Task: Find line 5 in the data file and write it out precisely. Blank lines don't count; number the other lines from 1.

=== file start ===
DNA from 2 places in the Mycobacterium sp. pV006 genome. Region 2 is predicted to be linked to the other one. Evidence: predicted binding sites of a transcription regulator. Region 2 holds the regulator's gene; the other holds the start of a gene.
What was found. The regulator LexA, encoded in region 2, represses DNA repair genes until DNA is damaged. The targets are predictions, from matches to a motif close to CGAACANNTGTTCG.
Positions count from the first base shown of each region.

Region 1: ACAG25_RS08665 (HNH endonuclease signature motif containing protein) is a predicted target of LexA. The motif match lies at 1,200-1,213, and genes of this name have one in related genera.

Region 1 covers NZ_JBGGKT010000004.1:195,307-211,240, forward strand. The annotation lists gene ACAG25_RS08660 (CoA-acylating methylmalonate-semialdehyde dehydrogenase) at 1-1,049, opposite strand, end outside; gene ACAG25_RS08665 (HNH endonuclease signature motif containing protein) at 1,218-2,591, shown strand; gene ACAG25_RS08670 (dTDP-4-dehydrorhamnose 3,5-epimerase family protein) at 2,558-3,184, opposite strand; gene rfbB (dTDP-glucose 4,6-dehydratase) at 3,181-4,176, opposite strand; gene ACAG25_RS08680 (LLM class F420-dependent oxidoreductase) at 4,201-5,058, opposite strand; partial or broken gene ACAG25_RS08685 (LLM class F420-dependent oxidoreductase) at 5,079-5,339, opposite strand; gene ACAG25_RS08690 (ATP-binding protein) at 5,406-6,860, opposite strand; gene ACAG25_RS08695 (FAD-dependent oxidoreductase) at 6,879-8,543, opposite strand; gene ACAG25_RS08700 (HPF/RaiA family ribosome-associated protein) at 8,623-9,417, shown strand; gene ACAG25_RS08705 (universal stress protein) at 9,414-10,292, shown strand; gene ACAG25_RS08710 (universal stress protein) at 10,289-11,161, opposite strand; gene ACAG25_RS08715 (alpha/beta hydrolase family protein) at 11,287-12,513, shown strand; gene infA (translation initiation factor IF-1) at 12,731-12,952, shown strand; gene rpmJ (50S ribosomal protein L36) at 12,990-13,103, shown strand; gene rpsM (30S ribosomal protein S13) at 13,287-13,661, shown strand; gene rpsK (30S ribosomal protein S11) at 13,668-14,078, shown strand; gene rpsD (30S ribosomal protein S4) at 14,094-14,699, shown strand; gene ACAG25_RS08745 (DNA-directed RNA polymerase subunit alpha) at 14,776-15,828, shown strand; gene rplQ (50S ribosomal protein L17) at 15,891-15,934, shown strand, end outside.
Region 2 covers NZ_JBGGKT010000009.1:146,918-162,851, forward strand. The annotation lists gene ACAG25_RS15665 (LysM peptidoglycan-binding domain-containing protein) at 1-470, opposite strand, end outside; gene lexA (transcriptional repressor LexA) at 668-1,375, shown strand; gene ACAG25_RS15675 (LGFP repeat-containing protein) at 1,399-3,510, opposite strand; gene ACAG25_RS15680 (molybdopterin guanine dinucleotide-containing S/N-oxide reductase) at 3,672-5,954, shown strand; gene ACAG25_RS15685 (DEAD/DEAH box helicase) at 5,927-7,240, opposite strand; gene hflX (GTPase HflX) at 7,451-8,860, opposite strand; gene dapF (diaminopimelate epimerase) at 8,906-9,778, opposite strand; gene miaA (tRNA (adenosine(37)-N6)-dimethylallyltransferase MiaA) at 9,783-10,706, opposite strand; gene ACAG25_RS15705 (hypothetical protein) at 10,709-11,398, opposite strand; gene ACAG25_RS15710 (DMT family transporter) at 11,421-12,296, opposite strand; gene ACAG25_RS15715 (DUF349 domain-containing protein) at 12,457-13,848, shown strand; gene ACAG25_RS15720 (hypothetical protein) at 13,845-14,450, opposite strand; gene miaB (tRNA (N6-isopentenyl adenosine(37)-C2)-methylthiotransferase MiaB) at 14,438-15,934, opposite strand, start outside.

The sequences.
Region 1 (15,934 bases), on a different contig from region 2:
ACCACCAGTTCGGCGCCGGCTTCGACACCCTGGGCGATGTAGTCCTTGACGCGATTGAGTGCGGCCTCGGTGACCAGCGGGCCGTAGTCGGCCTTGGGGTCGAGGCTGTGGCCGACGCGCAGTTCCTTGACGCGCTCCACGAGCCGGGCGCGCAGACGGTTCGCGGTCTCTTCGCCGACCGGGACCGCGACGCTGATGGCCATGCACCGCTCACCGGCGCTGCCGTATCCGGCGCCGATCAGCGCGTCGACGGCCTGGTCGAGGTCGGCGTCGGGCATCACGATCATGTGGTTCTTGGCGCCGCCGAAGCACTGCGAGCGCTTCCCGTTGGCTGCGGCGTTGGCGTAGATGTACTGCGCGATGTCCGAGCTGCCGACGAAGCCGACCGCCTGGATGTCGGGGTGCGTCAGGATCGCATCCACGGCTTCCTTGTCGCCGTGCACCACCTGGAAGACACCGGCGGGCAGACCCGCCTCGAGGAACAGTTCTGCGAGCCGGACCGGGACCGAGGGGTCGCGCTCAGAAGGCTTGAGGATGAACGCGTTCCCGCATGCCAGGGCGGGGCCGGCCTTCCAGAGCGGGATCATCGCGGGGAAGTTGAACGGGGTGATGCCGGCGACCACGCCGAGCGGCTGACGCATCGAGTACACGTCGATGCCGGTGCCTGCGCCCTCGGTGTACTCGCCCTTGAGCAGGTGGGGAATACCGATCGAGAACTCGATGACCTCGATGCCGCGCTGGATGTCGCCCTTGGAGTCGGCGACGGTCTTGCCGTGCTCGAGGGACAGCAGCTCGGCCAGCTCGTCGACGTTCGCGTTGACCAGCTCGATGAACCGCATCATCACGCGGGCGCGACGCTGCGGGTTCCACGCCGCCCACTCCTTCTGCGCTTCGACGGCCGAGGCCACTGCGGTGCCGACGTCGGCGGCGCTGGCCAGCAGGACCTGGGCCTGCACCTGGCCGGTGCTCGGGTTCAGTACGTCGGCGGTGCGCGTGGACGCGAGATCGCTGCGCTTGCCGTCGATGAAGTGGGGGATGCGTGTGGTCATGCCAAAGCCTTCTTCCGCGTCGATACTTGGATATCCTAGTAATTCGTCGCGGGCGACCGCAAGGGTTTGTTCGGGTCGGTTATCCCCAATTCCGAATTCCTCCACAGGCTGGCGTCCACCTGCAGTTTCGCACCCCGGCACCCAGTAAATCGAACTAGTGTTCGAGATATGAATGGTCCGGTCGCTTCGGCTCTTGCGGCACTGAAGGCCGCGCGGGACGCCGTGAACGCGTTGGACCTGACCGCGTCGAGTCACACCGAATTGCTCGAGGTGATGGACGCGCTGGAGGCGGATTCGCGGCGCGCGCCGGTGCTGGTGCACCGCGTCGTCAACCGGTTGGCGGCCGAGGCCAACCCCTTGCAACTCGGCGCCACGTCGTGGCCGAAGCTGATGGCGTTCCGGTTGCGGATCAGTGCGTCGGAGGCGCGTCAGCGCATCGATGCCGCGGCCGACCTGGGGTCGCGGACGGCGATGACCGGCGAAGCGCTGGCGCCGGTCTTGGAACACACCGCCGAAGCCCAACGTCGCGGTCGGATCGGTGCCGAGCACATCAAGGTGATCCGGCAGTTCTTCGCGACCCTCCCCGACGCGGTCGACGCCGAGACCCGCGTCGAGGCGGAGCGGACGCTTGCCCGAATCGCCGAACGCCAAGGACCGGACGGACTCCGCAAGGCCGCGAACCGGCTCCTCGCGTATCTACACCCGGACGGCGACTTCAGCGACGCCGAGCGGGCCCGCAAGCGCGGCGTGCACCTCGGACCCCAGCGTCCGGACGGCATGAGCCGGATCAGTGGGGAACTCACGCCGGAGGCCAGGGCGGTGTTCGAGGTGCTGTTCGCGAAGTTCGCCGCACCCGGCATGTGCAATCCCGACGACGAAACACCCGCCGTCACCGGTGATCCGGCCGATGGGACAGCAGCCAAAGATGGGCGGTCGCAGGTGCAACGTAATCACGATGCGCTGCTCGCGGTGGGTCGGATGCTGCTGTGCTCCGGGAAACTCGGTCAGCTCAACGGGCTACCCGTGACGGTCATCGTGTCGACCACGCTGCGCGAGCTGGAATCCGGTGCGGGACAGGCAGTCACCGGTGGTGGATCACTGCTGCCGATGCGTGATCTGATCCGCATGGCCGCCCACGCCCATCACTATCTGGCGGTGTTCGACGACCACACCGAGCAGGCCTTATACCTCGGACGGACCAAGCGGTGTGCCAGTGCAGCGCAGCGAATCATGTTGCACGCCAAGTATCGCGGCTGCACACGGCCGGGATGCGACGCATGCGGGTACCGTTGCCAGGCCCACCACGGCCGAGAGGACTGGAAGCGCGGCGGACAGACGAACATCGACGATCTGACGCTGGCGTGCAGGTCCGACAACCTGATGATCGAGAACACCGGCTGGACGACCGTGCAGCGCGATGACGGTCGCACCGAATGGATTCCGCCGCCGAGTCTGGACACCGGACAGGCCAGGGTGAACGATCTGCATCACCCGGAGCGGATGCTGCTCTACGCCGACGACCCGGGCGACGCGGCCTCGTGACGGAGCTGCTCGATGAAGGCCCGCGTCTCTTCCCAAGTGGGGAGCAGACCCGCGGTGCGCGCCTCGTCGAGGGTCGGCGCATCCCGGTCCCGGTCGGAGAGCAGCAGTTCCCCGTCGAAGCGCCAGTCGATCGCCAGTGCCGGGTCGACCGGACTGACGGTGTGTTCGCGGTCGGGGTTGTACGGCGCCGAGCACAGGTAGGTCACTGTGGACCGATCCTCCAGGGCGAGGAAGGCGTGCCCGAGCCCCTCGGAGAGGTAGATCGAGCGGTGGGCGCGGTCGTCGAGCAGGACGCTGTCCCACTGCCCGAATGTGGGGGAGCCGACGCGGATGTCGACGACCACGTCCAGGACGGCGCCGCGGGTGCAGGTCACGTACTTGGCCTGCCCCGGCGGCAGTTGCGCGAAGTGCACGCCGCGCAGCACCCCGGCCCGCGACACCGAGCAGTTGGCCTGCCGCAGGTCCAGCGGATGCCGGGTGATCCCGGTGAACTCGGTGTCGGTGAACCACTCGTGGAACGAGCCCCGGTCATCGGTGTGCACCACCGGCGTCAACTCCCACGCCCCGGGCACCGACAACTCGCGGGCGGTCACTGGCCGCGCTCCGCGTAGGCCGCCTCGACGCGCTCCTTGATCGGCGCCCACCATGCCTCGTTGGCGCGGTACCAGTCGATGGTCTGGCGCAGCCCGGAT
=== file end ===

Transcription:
Region 1 covers NZ_JBGGKT010000004.1:195,307-211,240, forward strand. The annotation lists gene ACAG25_RS08660 (CoA-acylating methylmalonate-semialdehyde dehydrogenase) at 1-1,049, opposite strand, end outside; gene ACAG25_RS08665 (HNH endonuclease signature motif containing protein) at 1,218-2,591, shown strand; gene ACAG25_RS08670 (dTDP-4-dehydrorhamnose 3,5-epimerase family protein) at 2,558-3,184, opposite strand; gene rfbB (dTDP-glucose 4,6-dehydratase) at 3,181-4,176, opposite strand; gene ACAG25_RS08680 (LLM class F420-dependent oxidoreductase) at 4,201-5,058, opposite strand; partial or broken gene ACAG25_RS08685 (LLM class F420-dependent oxidoreductase) at 5,079-5,339, opposite strand; gene ACAG25_RS08690 (ATP-binding protein) at 5,406-6,860, opposite strand; gene ACAG25_RS08695 (FAD-dependent oxidoreductase) at 6,879-8,543, opposite strand; gene ACAG25_RS08700 (HPF/RaiA family ribosome-associated protein) at 8,623-9,417, shown strand; gene ACAG25_RS08705 (universal stress protein) at 9,414-10,292, shown strand; gene ACAG25_RS08710 (universal stress protein) at 10,289-11,161, opposite strand; gene ACAG25_RS08715 (alpha/beta hydrolase family protein) at 11,287-12,513, shown strand; gene infA (translation initiation factor IF-1) at 12,731-12,952, shown strand; gene rpmJ (50S ribosomal protein L36) at 12,990-13,103, shown strand; gene rpsM (30S ribosomal protein S13) at 13,287-13,661, shown strand; gene rpsK (30S ribosomal protein S11) at 13,668-14,078, shown strand; gene rpsD (30S ribosomal protein S4) at 14,094-14,699, shown strand; gene ACAG25_RS08745 (DNA-directed RNA polymerase subunit alpha) at 14,776-15,828, shown strand; gene rplQ (50S ribosomal protein L17) at 15,891-15,934, shown strand, end outside.